Wedderburn's little theorem
The original proof was given by Joseph Wedderburn in 1905, who went on to prove it two other ways. Another proof was given by Leonard Eugene Dickson shortly after Wedderburn's original proof, and Dickson acknowledged Wedderburn's priority. However, as noted in Template:Harv, Wedderburn's first proof was incorrect – it had a gap – and his subsequent proofs appeared only after he had read Dickson's correct proof. On this basis, Parshall argues that Dickson should be credited with the first correct proof.
A simplified version of the proof was later given by Ernst Witt. Witt's proof is sketched below. Alternatively, the theorem is a consequence of the Skolem–Noether theorem by the following argument. Let D be a finite division algebra with center k. Let [D : k] = n2 and q denote the cardinality of k. Every maximal subfield of D has qn elements; so they are isomorphic and thus are conjugate by Skolem–Noether. But a finite group (the multiplicative group of D in our case) cannot be a union of conjugates of a proper subgroup; hence, n = 1.
Relationship to the Brauer group of a finite field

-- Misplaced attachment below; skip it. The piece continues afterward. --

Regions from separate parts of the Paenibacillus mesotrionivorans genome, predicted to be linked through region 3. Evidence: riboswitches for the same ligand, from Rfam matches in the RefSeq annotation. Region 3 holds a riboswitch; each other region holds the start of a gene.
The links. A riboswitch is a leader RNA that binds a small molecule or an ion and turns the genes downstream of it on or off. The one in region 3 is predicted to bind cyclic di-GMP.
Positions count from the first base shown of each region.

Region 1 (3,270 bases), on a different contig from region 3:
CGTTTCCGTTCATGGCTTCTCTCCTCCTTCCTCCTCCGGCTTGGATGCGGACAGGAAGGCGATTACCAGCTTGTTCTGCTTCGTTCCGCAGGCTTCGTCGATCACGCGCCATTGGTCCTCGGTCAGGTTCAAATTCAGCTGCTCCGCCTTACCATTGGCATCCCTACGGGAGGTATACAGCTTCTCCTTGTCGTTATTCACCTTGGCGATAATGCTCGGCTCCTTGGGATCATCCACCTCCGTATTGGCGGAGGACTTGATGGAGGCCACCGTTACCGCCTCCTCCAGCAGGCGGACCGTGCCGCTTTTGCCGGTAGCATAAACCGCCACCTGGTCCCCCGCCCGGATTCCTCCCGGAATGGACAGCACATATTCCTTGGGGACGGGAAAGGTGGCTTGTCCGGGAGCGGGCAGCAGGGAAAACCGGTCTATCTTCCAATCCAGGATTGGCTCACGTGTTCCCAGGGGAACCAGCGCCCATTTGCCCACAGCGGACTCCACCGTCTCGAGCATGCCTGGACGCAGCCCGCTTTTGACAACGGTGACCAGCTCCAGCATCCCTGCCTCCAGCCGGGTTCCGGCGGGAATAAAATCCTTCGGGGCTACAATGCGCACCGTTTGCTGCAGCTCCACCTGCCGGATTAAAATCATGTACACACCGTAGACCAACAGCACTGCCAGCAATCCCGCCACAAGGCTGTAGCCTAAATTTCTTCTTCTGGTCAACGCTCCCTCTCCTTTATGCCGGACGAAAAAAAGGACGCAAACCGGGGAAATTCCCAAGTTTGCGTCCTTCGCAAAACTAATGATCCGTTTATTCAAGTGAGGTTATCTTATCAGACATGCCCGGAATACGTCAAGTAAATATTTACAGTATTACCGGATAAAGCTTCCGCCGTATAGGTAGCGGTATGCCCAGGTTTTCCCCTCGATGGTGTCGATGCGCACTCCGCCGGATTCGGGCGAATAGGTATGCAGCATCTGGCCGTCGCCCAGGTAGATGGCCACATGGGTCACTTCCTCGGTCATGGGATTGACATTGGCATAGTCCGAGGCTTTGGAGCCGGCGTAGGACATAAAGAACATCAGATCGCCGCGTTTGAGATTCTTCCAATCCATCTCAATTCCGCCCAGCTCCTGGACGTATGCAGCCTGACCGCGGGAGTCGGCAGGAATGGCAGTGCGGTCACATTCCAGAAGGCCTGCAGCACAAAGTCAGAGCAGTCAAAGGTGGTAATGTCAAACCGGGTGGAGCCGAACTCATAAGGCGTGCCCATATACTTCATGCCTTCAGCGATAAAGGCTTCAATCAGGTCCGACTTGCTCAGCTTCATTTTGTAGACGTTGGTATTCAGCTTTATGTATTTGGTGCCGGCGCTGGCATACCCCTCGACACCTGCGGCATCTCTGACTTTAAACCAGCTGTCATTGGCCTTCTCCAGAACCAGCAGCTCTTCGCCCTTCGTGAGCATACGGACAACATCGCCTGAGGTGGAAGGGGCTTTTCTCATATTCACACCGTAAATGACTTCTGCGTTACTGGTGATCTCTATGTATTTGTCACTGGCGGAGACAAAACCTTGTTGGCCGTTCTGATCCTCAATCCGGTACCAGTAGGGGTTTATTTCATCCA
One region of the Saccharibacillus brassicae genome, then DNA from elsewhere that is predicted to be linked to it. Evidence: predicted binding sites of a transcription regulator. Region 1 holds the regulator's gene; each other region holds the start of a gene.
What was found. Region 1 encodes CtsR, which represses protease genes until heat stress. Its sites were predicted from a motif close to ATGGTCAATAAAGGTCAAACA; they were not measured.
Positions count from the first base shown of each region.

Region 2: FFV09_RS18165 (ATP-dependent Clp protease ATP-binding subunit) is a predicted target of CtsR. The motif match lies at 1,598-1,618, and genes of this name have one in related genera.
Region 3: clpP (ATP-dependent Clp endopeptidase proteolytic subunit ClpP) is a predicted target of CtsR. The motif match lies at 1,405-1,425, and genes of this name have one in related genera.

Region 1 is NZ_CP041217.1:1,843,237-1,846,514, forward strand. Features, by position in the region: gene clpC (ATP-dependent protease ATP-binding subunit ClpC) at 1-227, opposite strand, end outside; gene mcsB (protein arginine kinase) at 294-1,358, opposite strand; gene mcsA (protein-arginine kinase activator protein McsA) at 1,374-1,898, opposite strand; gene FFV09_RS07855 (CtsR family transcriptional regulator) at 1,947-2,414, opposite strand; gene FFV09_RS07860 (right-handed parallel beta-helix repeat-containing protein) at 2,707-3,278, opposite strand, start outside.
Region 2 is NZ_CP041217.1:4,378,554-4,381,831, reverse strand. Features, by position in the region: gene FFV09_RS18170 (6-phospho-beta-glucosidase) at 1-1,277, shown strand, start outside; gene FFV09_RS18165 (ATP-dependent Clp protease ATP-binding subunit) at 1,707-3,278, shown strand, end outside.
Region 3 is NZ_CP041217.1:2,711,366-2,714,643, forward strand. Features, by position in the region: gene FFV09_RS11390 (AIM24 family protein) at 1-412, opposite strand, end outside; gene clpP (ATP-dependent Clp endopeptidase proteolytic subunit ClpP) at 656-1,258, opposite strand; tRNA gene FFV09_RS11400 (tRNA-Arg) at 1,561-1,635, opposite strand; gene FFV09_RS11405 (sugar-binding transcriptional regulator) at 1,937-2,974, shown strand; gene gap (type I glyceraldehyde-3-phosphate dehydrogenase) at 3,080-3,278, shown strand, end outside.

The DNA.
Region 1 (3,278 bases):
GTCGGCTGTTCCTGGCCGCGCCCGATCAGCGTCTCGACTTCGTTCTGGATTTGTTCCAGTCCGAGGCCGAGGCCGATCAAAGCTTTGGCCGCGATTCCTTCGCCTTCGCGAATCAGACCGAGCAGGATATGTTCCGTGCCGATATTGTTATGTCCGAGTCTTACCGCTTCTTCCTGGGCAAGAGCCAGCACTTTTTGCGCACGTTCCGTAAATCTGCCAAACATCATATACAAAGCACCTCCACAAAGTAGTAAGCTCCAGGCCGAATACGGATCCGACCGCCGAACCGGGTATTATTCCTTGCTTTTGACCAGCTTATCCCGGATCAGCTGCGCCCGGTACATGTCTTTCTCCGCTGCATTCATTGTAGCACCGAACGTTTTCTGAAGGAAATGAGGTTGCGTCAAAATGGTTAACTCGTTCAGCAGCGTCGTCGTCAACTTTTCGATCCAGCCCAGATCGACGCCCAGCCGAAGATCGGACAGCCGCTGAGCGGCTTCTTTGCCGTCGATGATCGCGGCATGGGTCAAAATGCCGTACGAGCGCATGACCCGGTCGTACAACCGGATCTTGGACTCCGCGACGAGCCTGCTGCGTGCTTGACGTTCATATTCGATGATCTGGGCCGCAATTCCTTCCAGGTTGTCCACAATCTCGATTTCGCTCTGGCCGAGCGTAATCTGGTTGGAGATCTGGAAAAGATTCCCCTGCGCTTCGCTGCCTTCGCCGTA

The theorem is essentially equivalent to saying that the Brauer group of a finite field is trivial. In fact, this characterization immediately yields a proof of the theorem as follows: let k be a finite field. Since the Herbrand quotient vanishes by finiteness, coincides with , which in turn vanishes by Hilbert 90.
Sketch of proof
Let A be a finite domain. For each nonzero x in A, the two maps
are injective by the cancellation property, and thus, surjective by counting. It follows from the elementary group theory that the nonzero elements of A form a group under multiplication. Thus, A is a skew-field. Since the center Z(A) of A is a field, A is a vector space over Z(A) with finite dimension n. Our objective is then to show n = 1. If q is the order of Z(A), then A has order qn. For each x in A that is not in the center, the centralizer Zx of x has order qd where d divides n and is less than n. Viewing Z(A)*, Z*x and A* as groups under multiplication, we can write the class equation
where the sum is taken over all representatives x that is not in Z(A) and d are the numbers discussed above. qn−1 and qd−1 both admit factorization in terms of cyclotomic polynomials
From the polynomial identities
we set x = q to see that
To see that this forces n to be 1, we will show
for n > 1 using factorization over the complex numbers. In the polynomial identity
where ζ runs over the primitive n-th roots of unity, set x to be q and then take absolute values
For n > 1,
by looking the location of q, 1, and ζ in the complex plane. Thus